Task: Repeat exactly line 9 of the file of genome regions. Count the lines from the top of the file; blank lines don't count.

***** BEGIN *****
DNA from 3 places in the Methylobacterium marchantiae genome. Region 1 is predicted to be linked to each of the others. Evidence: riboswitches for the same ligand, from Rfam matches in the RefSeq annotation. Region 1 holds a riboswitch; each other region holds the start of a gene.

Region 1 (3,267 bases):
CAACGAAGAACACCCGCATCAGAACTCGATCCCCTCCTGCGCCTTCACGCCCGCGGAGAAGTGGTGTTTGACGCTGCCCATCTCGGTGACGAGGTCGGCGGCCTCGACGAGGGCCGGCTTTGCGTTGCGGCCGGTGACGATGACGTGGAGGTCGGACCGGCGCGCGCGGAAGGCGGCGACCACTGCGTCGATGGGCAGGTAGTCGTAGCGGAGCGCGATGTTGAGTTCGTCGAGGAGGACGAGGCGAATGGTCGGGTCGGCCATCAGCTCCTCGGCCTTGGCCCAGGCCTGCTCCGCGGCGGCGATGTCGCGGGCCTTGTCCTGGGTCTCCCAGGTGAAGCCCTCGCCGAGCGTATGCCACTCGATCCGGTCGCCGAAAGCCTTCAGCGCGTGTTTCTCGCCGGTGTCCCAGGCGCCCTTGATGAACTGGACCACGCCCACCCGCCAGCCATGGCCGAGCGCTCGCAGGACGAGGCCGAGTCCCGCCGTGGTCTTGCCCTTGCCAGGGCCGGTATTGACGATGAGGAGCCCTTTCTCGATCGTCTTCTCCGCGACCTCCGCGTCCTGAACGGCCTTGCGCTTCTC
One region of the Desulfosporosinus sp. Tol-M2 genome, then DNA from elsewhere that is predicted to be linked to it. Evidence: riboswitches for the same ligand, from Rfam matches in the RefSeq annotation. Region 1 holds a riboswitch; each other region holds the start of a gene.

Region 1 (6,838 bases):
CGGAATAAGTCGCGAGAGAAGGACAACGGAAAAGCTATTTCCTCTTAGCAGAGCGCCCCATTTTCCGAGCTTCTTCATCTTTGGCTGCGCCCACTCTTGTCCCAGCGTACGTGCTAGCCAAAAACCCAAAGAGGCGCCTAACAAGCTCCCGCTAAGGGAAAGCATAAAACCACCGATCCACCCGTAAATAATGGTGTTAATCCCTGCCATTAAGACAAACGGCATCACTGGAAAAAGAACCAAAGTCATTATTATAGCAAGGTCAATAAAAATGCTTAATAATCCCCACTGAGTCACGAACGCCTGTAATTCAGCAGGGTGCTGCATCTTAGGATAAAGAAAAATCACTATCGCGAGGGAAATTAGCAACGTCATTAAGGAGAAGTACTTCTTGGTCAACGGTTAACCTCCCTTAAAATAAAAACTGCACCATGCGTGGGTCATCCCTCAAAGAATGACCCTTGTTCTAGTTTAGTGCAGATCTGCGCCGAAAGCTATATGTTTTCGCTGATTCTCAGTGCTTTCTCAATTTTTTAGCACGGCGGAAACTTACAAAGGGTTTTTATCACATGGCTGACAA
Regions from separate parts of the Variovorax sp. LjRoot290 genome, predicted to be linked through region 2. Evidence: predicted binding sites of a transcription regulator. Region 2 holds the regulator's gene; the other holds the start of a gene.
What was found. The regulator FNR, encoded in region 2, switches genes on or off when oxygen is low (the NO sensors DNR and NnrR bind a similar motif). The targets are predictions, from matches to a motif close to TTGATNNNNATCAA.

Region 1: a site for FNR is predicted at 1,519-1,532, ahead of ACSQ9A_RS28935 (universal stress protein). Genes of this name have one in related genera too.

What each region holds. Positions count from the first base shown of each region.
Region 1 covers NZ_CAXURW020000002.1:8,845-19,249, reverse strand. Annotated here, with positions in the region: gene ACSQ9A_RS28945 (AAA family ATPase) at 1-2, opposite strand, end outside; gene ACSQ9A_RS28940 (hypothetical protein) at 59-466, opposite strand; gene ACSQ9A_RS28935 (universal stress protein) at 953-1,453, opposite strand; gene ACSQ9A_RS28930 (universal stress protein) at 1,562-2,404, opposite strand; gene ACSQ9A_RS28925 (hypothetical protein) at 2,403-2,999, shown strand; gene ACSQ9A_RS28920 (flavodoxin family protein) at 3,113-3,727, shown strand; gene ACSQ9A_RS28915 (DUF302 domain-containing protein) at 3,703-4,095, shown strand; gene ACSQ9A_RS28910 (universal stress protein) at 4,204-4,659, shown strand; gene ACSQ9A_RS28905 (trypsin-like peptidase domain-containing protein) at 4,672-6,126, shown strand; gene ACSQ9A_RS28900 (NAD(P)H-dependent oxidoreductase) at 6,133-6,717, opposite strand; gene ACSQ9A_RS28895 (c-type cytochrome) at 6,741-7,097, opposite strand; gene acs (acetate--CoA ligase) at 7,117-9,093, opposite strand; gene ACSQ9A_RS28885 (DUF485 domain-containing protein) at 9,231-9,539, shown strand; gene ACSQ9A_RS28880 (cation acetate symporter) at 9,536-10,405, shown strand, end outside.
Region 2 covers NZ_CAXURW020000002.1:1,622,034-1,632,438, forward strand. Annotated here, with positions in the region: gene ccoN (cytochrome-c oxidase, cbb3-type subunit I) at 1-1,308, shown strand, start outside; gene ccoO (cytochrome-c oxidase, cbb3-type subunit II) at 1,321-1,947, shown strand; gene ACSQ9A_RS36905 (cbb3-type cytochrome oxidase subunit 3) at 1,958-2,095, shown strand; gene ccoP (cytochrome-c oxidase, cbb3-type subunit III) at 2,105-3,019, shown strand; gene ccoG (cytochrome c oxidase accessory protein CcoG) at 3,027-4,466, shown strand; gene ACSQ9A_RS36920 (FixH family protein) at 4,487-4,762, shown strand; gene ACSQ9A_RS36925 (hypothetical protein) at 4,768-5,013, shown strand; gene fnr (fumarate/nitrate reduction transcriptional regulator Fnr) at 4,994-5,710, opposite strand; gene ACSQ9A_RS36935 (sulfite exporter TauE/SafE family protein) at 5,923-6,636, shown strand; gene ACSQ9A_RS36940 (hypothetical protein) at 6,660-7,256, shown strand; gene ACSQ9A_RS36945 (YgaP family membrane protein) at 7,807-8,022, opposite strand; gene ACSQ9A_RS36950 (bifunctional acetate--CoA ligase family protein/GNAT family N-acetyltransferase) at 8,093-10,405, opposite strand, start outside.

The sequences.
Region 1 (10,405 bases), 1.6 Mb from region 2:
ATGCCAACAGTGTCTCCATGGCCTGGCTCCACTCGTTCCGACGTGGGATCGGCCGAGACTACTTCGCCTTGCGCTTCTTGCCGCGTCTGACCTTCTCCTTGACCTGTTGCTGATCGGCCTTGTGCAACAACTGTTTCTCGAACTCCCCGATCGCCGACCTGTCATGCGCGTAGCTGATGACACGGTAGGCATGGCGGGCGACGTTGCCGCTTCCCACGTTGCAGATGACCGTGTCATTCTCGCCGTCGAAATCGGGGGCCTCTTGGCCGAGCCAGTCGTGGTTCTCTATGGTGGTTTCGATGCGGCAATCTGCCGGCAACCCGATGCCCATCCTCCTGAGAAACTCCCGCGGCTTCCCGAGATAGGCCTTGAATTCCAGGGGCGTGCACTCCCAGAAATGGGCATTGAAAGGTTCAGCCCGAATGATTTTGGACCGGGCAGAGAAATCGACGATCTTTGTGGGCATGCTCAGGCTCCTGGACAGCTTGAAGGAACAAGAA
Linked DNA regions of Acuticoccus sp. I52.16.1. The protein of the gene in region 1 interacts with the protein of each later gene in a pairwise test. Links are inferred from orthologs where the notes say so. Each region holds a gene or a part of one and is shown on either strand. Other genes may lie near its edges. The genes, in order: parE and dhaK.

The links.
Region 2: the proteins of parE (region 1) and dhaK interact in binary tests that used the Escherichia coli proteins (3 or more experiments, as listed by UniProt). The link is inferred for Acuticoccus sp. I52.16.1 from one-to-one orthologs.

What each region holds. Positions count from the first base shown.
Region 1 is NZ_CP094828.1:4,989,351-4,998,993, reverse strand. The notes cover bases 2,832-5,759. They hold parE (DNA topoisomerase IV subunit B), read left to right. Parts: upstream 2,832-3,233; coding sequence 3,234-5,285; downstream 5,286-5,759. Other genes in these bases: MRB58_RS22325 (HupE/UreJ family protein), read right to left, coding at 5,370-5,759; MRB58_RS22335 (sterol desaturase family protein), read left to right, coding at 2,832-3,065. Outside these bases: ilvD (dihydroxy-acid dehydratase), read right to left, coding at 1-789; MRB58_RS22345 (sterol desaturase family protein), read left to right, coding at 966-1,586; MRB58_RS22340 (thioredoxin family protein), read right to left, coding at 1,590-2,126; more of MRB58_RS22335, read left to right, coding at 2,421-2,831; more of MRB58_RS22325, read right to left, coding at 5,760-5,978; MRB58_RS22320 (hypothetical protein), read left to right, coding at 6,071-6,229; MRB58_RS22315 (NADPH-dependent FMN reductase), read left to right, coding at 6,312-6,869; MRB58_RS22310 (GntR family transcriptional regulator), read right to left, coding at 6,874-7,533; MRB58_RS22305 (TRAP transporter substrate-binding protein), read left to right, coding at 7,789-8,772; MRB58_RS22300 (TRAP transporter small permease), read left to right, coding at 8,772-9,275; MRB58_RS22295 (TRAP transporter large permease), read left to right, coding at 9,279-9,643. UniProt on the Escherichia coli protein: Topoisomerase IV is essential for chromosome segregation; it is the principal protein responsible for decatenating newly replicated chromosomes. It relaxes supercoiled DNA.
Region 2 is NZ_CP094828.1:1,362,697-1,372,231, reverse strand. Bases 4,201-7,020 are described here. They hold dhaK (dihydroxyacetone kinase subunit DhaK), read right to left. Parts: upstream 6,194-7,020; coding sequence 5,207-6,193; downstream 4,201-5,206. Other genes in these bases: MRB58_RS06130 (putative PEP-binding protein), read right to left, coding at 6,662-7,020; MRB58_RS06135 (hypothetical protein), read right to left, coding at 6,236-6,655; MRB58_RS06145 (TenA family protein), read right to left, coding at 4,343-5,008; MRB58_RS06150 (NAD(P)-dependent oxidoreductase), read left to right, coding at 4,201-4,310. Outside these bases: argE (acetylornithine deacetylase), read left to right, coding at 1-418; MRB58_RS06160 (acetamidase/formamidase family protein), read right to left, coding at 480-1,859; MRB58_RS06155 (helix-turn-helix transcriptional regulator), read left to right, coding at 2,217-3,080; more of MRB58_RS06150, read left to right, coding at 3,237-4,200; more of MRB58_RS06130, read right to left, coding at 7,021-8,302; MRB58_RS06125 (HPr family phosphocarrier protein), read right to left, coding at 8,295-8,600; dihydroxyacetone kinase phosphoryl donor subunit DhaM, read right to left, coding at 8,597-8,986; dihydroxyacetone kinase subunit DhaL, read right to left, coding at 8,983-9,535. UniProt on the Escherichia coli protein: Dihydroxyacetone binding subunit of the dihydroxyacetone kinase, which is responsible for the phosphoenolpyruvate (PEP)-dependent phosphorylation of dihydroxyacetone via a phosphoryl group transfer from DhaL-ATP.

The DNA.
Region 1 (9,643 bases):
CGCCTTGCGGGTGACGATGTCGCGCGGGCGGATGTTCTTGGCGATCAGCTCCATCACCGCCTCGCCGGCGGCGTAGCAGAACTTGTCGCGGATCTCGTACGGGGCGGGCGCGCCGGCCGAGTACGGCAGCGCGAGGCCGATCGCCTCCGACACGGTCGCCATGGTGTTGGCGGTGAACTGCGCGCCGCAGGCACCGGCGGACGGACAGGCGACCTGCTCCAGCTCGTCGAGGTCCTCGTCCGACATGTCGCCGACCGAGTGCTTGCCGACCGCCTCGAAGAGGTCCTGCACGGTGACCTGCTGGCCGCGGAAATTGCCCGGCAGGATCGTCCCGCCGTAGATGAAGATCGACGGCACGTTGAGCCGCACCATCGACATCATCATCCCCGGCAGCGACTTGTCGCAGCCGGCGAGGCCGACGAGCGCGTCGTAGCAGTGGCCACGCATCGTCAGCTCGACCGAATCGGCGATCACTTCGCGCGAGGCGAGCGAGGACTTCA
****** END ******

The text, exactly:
Region 1: a site for FNR is predicted at 1,519-1,532, ahead of ACSQ9A_RS28935 (universal stress protein). Genes of this name have one in related genera too.